BROOKSVILLE, Fla. — Strawberry farmer Jeff Casey is counting his blessings one strawberry at a time. Especially after temperatures dipped into the 20’s for the second set of consecutive days at the beginning of this month
"My wife has a saying this year: Farming is gambling against mother nature and mother nature never loses," Casey said.
But Casey's job is making sure the odds are at least even. He does that by keeping sprinklers running when it gets below 30 degrees to coat the strawberries with a protective layer of wet ice that stays at a safe 32 degrees.
Thanks to the sprinklers, Casey says JG Ranch was able to protect nearly their entire crop from the freeze. But he says the strawberries they did lose, were also the fault of the sprinklers.
"When you add water it causes one problem but prevents another," he said
Casey says “Anthrac and Botrytis” are diseases caused when conditions are too wet. He says they spray for the diseases, but its better to have that, than a plant killed from the freeze.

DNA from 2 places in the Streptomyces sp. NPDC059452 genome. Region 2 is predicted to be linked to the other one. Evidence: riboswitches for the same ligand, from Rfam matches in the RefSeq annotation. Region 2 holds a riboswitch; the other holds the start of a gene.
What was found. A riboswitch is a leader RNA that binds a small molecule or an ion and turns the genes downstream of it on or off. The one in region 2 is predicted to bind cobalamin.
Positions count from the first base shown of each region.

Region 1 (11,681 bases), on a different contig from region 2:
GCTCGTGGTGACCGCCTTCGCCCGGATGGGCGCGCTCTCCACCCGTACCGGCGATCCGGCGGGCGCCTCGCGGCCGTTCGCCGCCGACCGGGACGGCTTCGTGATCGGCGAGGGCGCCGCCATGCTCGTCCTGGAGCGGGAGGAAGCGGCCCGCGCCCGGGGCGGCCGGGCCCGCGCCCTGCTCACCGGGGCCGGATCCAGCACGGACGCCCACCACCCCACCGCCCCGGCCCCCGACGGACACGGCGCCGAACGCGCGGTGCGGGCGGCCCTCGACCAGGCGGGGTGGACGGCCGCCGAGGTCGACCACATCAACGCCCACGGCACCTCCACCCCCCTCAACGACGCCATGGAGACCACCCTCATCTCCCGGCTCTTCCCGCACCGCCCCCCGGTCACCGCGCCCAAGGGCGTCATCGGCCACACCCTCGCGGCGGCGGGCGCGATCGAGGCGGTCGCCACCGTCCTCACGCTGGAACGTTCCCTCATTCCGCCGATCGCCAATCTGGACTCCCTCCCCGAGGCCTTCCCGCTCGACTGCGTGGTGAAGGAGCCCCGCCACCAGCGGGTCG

He says the overall damage from the cold hurt 20 percent of their crop but only for a couple of weeks.
"We’ll lose production for maybe a week and a half at the most, but that’s a normal dip in production anyway. And we’ll be ramping up production all the way through to the strawberry festivals," Casey said.
JG Ranch is open for the public to pick strawberries Thursday, Friday, and Saturday from 9-4 p.m. They're located at 17200 Wiscon Rd. Brookville, FL 34601.